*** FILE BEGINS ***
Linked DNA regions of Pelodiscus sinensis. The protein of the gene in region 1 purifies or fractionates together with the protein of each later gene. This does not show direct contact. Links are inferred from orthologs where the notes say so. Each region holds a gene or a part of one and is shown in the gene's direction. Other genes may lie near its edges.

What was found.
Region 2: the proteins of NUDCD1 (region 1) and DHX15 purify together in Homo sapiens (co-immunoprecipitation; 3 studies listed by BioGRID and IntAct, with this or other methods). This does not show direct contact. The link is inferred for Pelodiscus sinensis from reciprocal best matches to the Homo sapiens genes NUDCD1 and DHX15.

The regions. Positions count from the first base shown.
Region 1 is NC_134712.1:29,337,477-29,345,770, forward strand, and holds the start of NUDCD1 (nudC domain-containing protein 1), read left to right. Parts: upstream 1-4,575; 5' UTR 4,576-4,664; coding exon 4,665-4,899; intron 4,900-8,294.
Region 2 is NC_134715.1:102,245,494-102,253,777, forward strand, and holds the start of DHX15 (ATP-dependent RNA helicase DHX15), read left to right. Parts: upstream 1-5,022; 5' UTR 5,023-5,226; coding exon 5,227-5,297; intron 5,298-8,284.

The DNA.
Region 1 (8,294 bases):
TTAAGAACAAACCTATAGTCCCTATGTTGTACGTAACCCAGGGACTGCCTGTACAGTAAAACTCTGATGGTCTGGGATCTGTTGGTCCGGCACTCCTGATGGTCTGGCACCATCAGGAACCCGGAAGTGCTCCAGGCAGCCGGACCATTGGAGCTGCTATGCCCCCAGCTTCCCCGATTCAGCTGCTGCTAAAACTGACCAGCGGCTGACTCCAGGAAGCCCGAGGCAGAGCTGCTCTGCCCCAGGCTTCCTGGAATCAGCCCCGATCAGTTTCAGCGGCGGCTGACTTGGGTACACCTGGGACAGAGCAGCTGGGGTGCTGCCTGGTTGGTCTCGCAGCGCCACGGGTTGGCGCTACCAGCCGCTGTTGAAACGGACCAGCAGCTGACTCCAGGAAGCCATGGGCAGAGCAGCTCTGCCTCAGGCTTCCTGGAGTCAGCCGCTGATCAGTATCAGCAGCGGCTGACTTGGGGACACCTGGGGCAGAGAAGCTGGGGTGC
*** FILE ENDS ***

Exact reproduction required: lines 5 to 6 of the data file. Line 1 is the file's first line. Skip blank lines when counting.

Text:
Region 1 is NC_134712.1:29,337,477-29,345,770, forward strand, and holds the start of NUDCD1 (nudC domain-containing protein 1), read left to right. Parts: upstream 1-4,575; 5' UTR 4,576-4,664; coding exon 4,665-4,899; intron 4,900-8,294.
Region 2 is NC_134715.1:102,245,494-102,253,777, forward strand, and holds the start of DHX15 (ATP-dependent RNA helicase DHX15), read left to right. Parts: upstream 1-5,022; 5' UTR 5,023-5,226; coding exon 5,227-5,297; intron 5,298-8,284.